Follow-up and image assessment

Early DMSA was performed within the first 72 h of treatment. The criterion for APN was the presence of a multifocal or diffuse photopenia, with or without loss of kidney contours. A second DMSA was performed after a minimum of 6 months, and kidney scarring was defined as a persistent photopenic cortical defect(s) with or without loss of contour or volume compared with the first assessment examination. Images were acquired 3 h after radiotracer intravenous administration with a low energy general purpose (LEGP) parallel collimator and focused on the kidney area in anterior, posterior, and oblique projections [25]. A blinded unique nuclear medicine physician centralized DMSA assessment analyses to reduce interobserver variability. Renal function difference between both kidneys (in %, excluding bilateral impairment cases) was obtained from the DMSA assessment comparing radiotracer uptake. We used this difference % as a proxy indicator of functionality loss by the injury.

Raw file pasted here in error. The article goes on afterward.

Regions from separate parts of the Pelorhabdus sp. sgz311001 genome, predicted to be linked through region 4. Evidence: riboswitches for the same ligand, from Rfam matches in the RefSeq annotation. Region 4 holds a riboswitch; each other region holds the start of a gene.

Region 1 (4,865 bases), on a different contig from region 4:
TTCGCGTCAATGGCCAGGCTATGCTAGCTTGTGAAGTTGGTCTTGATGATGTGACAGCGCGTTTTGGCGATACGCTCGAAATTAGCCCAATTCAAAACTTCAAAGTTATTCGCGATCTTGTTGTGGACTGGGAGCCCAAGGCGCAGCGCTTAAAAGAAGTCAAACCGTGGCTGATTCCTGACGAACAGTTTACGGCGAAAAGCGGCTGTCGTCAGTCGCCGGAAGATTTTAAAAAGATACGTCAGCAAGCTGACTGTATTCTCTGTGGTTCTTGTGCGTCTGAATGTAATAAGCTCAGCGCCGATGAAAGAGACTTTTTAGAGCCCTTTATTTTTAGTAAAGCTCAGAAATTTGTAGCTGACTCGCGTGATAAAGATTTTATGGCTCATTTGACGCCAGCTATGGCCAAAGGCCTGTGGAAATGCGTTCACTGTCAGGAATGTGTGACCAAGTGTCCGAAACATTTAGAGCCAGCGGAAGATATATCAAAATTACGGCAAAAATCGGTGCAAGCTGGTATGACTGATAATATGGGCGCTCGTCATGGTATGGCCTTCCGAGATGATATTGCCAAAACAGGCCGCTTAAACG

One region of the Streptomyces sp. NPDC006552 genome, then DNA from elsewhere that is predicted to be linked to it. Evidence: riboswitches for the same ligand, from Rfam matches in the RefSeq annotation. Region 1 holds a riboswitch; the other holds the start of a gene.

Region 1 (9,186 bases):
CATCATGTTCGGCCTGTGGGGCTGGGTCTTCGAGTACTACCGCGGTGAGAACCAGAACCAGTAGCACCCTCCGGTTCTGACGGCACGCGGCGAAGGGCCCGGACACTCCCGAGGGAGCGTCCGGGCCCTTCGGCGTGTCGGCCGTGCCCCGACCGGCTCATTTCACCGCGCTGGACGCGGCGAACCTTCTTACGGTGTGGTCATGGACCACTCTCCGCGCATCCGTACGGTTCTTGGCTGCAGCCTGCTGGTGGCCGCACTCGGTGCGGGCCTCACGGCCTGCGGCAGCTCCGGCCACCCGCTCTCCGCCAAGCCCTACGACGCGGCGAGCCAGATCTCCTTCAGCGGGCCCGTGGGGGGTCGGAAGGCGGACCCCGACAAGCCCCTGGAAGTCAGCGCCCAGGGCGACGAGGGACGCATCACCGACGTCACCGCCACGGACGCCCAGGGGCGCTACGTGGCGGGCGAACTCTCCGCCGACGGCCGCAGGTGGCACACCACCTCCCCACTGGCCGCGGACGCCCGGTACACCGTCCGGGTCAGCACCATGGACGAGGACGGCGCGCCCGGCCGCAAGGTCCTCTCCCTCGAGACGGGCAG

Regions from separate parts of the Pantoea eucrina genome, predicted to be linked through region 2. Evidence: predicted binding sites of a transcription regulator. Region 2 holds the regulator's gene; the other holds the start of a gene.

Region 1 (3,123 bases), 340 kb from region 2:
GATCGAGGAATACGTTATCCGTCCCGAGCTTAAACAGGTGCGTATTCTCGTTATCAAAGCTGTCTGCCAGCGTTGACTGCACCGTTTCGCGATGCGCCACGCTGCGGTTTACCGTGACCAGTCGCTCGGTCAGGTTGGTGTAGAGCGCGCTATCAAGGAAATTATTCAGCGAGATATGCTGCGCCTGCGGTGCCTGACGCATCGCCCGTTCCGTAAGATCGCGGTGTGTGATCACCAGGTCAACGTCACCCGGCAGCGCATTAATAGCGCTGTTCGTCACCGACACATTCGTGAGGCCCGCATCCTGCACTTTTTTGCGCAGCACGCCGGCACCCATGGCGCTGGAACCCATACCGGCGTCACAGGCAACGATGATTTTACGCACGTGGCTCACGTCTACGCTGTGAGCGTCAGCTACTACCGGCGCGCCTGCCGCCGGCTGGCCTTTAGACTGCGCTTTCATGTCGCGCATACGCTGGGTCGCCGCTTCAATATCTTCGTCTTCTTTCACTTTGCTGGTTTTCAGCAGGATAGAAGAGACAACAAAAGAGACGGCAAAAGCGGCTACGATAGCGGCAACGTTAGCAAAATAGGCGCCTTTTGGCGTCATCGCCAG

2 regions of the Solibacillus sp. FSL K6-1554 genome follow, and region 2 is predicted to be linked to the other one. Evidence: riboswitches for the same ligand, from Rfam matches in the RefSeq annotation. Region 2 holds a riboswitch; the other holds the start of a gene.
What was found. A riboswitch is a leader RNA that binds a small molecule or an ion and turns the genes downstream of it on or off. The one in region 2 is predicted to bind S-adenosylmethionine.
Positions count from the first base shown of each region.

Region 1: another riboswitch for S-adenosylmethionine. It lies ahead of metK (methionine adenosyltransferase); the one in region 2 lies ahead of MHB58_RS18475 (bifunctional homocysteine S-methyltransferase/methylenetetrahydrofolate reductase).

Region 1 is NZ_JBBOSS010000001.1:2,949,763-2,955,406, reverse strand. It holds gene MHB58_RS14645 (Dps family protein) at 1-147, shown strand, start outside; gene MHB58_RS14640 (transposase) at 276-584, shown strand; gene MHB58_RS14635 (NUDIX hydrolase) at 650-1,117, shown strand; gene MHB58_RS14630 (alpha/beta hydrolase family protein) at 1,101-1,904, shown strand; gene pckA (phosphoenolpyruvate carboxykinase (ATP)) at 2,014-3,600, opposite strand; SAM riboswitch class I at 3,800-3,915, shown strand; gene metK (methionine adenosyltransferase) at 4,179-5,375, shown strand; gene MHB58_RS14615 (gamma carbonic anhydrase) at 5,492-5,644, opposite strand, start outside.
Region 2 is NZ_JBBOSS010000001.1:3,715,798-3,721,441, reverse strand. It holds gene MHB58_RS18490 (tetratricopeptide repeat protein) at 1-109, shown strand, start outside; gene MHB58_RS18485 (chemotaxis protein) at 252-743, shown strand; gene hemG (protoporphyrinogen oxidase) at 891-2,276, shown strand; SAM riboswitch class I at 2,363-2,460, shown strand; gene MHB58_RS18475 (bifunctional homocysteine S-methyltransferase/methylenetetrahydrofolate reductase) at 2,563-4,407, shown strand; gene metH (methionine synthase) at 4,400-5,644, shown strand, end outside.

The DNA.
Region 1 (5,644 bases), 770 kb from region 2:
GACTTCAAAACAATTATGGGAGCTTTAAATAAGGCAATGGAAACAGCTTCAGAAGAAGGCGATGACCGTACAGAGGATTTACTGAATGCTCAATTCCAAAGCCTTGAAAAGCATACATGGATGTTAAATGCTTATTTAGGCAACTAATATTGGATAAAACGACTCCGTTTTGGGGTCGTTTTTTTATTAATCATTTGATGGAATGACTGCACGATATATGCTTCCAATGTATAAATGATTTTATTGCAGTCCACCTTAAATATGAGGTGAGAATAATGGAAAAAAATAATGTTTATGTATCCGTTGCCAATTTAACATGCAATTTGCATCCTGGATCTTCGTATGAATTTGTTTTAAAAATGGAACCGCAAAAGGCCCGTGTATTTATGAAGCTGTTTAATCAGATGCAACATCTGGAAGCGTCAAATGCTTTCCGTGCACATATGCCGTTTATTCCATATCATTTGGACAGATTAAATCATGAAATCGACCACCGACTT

To assess the degree of kidney damage, we defined a score based on the affected areas of each kidney, according to criteria established for the Randomized Intervention for Children with Vesicoureteral Reflux (RIVUR) study, where each kidney is divided into 12 segments and the kidney damage is defined by 5-level grading system (briefly, grade 0 if no lesions are seen, grade 1 in case of 1–2 renal segments affected, grade 2 in case of 3–4 segments, grade 3 if more than 4 segments involved and grade 4 in those cases with global kidney atrophy) [26]. To assess the severity of damage of both kidneys, we defined a score as the arithmetic sum of the degree of involvement of each kidney. Thus, the renal damage severity score (REDSS) ranged from 0 points (no injuries on the DMSA) to an hypothetical 8-point score for a global diffuse photopenia of both kidneys. If the REDSS score was ≥ 3 points, we considered global damage as severe. The REDSS was calculated in both the early and the late DMSA scan evaluations.